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Cardi B Is the Queen of Handling Really Awkward Interviews

She's ridden out weird chats with Tim Westwood, and now Wendy Williams, with an impressive, witch-like zen.

She's ridden out weird chats with Tim Westwood, and now Wendy Williams, with an impressive, witch-like zen.

Lauren O'Neill

Cardi B, quite clearly, was born to be famous. Anyone with sense knew this as soon as they saw her now-legendary "a hoe never gets cold" Vine, (and then replayed it approximately seventeen times in a row), magnetized by the sheer presence she manages to display in a clip that lasts five seconds. And when we fast forward to right now, it's pretty clear that she's a self-starter in the vein of some of the world's most famous women (the Kardashians, Amber Rose): she turned social media fame into a spot on Love and Hip Hop New York, before quitting to focus on becoming a full-time musician. In case you needed telling twice, she's got star power in spades.

And an important part of being a famous person in the way that Cardi B is a famous person (i.e. a reality star so often put into the "famous for doing nothing" camp) is navigating awkward interviews, either with people who think you haven't earned your place, or who don't care what you have to say. Cardi, as a natural pro, has shown herself to be a dab hand at this, too, most recently on The Wendy Williams Show.

Appearing on the show yesterday, she gave a performance of her track "Bodak Yellow" (see it above! It's really great! Because Cardi B is a dope rapper!) before being interviewed by Williams who basically seemed to treat her like a silly novelty in that way that people tend to with Cardi B. Admirably, however, she held her own, coming out best in the interview, in the same way she did in the below car crash of an interview which took place in April this year (content warning: Tim Westwood says the word "thotty" within the first minute):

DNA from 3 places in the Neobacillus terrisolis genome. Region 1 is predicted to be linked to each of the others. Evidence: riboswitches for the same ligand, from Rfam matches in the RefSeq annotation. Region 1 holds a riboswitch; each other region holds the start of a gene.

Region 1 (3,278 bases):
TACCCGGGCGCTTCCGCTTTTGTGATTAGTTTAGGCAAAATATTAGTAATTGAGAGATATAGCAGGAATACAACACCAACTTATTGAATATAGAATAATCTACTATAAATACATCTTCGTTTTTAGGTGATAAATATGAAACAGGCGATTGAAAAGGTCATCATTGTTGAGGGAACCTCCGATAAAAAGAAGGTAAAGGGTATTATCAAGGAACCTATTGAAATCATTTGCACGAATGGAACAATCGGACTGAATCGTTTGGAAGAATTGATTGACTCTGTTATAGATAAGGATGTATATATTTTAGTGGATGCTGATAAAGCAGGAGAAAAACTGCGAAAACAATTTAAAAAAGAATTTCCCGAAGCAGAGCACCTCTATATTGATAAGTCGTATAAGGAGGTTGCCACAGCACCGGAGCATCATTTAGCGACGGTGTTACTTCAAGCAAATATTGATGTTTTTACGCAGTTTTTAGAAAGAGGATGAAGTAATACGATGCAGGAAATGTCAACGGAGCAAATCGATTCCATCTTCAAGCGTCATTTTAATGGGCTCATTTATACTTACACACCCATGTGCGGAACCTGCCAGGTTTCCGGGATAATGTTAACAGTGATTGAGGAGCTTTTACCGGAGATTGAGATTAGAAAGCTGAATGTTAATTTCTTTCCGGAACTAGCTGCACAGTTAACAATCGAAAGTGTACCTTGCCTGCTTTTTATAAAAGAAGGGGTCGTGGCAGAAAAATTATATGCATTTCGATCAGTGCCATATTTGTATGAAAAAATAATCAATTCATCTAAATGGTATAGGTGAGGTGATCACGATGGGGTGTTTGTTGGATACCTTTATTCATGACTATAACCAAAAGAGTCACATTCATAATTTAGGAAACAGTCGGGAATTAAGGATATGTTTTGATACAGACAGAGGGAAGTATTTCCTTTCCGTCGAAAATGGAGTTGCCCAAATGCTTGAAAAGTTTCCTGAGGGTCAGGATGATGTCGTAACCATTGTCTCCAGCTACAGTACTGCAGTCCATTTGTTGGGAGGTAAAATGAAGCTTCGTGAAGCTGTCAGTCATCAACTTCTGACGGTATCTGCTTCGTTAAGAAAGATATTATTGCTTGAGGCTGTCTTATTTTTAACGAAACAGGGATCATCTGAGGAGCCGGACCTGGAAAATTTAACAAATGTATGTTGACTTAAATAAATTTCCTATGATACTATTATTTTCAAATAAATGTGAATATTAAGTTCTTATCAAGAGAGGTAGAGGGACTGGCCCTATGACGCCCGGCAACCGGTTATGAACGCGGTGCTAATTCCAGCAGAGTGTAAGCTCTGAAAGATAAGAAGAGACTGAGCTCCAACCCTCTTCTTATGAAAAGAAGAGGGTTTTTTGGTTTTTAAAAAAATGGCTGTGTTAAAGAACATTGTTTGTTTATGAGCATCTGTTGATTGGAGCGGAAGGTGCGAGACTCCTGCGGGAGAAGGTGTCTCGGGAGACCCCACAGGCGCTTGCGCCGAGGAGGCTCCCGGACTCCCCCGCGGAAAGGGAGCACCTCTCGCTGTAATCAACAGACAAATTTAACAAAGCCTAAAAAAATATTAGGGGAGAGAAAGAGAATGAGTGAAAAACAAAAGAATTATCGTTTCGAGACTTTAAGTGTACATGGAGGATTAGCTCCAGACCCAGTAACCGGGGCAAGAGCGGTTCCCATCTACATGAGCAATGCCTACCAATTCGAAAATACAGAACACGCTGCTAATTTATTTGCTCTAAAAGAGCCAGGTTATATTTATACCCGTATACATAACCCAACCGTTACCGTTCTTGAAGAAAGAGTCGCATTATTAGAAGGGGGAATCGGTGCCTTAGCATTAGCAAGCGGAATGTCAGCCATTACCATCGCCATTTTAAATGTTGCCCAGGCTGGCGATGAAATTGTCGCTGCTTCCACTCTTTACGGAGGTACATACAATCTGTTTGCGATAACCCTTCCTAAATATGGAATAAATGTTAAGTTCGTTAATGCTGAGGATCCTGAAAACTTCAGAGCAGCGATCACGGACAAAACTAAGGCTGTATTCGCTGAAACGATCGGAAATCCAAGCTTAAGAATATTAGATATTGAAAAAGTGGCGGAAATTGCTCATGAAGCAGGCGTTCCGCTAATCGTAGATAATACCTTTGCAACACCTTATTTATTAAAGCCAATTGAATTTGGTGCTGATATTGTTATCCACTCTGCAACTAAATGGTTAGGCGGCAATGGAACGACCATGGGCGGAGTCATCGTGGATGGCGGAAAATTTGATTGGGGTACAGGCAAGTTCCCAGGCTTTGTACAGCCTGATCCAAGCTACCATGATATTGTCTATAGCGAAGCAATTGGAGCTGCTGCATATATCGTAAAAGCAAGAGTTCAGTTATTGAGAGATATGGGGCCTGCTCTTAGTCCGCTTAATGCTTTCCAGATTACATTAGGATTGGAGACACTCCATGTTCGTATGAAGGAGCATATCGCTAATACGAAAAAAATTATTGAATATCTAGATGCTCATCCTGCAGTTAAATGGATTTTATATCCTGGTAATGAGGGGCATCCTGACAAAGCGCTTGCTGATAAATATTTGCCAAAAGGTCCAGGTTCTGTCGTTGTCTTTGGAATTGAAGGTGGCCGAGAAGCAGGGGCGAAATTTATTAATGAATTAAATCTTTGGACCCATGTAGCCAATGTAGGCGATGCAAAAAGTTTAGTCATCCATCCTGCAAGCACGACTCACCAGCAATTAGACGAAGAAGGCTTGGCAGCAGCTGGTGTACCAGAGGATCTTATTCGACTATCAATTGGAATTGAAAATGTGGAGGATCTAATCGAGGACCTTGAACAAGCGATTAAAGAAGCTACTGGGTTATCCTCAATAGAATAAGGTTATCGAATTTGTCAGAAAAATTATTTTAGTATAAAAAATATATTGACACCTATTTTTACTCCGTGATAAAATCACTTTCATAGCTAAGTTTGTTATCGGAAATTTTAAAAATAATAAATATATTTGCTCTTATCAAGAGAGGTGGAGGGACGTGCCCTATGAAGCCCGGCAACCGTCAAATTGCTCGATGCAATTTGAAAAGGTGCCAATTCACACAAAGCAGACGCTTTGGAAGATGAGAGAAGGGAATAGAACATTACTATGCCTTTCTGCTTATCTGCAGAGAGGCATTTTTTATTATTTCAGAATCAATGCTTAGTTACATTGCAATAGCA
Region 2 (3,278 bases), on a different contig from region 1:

I am really sorry for sharing this (if you made it past five minutes let me know and I'll try to arrange you a prize and/or doctor's appointment for your inevitable violent nausea) but the point I am trying to get across is: look how insulting, objectifying and straight up gross Westwood is being, and look how Cardi deals with it. She'd have been within her rights to get up and leave after approximately two minutes, but she's polite—if slightly confused—and does her job with humour and wit, because she's a pro.

Cardi B, basically, is a gift. More interviewers should recognize her as such, because she's going to be around for a very long time.

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